Costs of SMOC suit causes concern

Costs of SMOC suit causes concern Saturday, January 12, 2008
D. Craig MacCormack 508-626-4429 Metrowest Daily News
FRAMINGHAM - The Finance Committee hopes to meet soon with selectmen and other town leaders before costs of defending the federal discrimination lawsuit by SMOC against a dozen officials escalate too quickly.

Finance Committee Chairwoman Katie Murphy yesterday said she is disappointed that mediation of the case was unsuccessful, saying she and other board members had hoped to limit how much the town spent on the case.

In November, Town Meeting created a special account and transferred $150,000 from the reserve fund to defend the case filed in U.S. District Court in Boston a month earlier.

"The Finance Committee is very concerned about the financial impact this has the potential to have," said Murphy.  "This is very troubling and could have some serious implications for Framingham for years to come.

"Maybe not all Framingham taxpayers want to spend all of our money on this lawsuit," she said, adding the case is likely to cost millions to defend if it is not settled.

So far, Boston law firm Mintz Levin has sent only one bill, for about $20,000, to Chief Financial Officer Mary Ellen Kelley in connection with its defense of town officials in the SMOC case.

Kelley expects to see more bills from Mintz Levin soon, she said.  Jeffrey Robbins, the lead attorney on the town's defense team, said yesterday he does not know the total cost incurred by the town in the case.

In its complaint, SMOC charges the defendants with engaging in what it calls "a coordinated effort" to push disabled people out of town by limiting where they can live.  The sides will meet with Judge Douglas Woodlock in federal court Jan. 22 to set up a schedule.

Defendants in the case include Town Manager Julian Suso, Human Services Coordinator Alexis Silver, three selectmen, four Planning Board members, four Town Meeting members and private citizens Anthony Siciliano and Harold Wolfe.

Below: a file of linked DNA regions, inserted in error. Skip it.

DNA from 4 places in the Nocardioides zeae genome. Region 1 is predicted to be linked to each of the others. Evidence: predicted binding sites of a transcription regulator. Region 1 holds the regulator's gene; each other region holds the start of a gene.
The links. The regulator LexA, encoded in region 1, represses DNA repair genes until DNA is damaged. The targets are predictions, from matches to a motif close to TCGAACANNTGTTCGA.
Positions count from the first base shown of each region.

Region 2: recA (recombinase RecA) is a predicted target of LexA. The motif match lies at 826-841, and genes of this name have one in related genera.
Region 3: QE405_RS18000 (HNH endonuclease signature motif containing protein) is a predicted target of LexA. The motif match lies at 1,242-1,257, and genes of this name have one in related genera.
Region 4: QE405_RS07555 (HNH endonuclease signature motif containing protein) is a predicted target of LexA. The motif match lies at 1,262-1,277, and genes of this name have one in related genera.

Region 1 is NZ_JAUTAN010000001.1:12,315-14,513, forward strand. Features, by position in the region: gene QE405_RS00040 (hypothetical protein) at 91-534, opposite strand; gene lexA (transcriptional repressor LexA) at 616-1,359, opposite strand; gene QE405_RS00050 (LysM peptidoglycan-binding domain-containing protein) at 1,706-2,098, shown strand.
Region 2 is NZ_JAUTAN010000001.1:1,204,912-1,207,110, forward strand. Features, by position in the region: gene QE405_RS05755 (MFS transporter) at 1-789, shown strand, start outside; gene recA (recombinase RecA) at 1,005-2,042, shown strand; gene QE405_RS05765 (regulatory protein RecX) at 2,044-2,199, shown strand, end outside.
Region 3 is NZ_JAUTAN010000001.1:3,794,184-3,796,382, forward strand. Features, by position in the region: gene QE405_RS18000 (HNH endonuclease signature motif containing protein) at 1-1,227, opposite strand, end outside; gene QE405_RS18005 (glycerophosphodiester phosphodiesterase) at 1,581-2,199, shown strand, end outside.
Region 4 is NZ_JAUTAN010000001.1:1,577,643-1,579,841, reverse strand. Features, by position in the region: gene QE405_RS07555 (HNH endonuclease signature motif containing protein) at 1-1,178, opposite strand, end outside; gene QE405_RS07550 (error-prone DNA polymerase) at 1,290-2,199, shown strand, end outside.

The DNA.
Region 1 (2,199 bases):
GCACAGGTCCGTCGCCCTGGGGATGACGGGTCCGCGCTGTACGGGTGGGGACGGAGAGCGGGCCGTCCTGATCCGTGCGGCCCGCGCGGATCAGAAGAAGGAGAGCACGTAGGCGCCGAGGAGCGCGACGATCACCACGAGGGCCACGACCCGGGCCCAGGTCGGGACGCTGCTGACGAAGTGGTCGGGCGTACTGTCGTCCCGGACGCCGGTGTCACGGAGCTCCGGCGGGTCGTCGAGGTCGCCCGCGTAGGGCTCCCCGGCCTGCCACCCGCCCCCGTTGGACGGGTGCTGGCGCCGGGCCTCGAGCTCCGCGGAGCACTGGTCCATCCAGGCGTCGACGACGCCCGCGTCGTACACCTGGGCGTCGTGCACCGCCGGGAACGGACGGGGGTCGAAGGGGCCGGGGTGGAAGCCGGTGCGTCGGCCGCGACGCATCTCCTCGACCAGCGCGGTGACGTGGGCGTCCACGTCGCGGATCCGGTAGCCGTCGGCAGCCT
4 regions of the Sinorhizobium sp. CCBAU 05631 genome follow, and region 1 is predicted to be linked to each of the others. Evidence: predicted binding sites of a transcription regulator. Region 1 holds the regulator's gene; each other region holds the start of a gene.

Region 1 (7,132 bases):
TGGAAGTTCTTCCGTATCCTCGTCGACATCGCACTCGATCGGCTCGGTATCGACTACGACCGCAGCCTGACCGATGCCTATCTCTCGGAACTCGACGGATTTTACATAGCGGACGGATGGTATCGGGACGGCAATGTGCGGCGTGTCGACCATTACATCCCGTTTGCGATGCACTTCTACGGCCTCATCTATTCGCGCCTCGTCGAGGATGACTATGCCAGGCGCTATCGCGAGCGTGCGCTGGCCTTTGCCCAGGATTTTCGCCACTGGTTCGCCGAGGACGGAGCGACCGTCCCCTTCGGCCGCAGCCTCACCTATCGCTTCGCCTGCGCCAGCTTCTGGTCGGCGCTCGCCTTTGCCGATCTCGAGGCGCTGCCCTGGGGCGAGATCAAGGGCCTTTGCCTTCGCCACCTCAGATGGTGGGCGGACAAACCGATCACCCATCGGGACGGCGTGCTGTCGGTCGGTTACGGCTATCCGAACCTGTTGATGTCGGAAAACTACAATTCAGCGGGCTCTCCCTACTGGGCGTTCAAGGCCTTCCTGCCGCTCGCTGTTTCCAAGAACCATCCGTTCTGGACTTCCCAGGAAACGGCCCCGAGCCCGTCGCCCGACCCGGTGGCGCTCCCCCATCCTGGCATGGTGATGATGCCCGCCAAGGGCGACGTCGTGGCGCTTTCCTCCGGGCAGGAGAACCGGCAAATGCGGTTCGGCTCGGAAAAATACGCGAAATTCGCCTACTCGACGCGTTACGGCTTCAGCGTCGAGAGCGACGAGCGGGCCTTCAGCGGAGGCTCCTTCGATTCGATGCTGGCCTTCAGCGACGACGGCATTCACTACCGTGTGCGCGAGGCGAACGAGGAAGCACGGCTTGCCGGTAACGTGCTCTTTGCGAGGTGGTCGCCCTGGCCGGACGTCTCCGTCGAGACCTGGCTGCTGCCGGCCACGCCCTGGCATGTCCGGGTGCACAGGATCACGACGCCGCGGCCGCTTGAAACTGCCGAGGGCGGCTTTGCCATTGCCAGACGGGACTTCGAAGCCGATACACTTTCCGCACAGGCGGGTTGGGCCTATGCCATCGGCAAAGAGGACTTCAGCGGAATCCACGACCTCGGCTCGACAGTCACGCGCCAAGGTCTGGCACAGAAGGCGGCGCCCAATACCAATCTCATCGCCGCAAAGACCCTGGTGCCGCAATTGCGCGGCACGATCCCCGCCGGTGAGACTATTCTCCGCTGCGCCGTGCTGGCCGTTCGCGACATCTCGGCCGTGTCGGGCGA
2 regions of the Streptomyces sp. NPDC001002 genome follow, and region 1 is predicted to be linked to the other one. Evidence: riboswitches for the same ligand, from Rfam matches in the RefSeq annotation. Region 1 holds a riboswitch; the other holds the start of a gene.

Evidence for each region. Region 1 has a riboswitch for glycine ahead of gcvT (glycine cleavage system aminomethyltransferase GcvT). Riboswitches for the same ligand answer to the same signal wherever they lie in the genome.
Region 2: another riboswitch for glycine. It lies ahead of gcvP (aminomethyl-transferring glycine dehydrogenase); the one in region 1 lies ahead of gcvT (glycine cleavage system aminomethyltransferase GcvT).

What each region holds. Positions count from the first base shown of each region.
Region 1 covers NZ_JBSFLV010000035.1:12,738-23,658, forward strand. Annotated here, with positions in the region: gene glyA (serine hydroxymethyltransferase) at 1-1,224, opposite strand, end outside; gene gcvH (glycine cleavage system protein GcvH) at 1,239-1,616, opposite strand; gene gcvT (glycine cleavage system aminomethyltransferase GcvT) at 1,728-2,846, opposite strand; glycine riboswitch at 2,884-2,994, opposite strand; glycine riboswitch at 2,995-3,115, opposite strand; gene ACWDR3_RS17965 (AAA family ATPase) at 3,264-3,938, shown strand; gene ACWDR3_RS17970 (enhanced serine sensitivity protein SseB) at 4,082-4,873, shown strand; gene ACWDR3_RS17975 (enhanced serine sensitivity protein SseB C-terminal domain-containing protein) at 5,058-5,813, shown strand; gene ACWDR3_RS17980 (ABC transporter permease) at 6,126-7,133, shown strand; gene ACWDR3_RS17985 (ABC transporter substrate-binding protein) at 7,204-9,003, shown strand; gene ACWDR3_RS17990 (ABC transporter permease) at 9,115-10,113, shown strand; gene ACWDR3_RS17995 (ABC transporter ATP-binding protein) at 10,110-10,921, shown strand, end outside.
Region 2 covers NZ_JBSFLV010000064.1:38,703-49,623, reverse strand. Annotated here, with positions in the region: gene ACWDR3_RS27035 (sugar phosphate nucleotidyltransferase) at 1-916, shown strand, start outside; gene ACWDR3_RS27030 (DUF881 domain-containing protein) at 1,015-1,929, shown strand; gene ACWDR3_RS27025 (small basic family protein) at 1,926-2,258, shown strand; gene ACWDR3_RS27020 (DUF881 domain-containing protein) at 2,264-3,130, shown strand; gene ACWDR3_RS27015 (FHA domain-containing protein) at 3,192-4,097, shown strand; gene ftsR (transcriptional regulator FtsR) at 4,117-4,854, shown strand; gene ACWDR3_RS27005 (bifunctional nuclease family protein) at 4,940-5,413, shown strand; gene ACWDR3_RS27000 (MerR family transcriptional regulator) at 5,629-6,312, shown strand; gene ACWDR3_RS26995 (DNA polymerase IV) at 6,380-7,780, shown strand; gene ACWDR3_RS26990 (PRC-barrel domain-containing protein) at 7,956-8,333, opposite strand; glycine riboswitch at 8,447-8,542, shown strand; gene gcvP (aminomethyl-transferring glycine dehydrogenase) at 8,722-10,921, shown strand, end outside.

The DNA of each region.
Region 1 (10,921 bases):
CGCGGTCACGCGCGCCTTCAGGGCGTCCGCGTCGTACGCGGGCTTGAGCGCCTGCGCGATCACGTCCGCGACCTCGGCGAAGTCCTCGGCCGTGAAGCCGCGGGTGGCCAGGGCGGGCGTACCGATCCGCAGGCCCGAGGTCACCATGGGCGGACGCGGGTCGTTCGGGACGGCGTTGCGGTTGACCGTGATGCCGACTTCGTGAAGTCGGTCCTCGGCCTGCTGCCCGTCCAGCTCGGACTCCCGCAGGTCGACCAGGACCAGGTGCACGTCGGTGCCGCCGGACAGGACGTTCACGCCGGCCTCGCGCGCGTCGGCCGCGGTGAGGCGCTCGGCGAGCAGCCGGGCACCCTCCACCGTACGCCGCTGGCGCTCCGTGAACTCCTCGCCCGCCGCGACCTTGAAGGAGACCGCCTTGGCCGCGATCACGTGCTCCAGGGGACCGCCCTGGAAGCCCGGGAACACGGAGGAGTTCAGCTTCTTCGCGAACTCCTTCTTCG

"It's hard to say what will happen," said Robbins.  "SMOC has some thinking it needs to do about what it has set in motion.  Sometimes filing a lawsuit is like a boomerang.  It brings a lot more blow-back than it started out with.  SMOC has to figure out a way to get out of the hole it dug for itself."

That hole, said Robbins, includes financial considerations, public relations backlash, disclosure obligations and other factors.

Howard Cooper, lawyer for South Middlesex Opportunity Council, welcomes a settlement offer from Framingham's officials, but isn't sure if one will be forthcoming.

"SMOC's intent is to pursue this very important civil rights case in court unless they are given a reason not to do so," he said.  "This case is just too important to those people who are disadvantaged and disabled to do anything else.

"We remain open to any reasonable offer we receive.  We continue to believe it is very much in the town of Framingham's interest to settle the case," said Cooper.

The town's reserve fund has $250,000 remaining, said Kelley, but there are several areas to which it may be allocated, including snow and ice removal, which is more than $400,000 over budget.

"There are three or four things we're watching" that may need to be paid for out of the reserve fund, she said.

The Finance Committee can transfer money from the reserve fund to the special SMOC case account, said Kelley, but Town Meeting would have to approve a transfer from one appropriation to the special account.

That includes budget surpluses in other departments and free cash, she said.

"If it gets to be a huge expense, then we'd probably have to start looking at the stabilization fund," said Kelley, adding such a move would be a last resort.  The stabilization fund stands at $5.2 million.

"There's not very much left anywhere," she said.

Send comments to: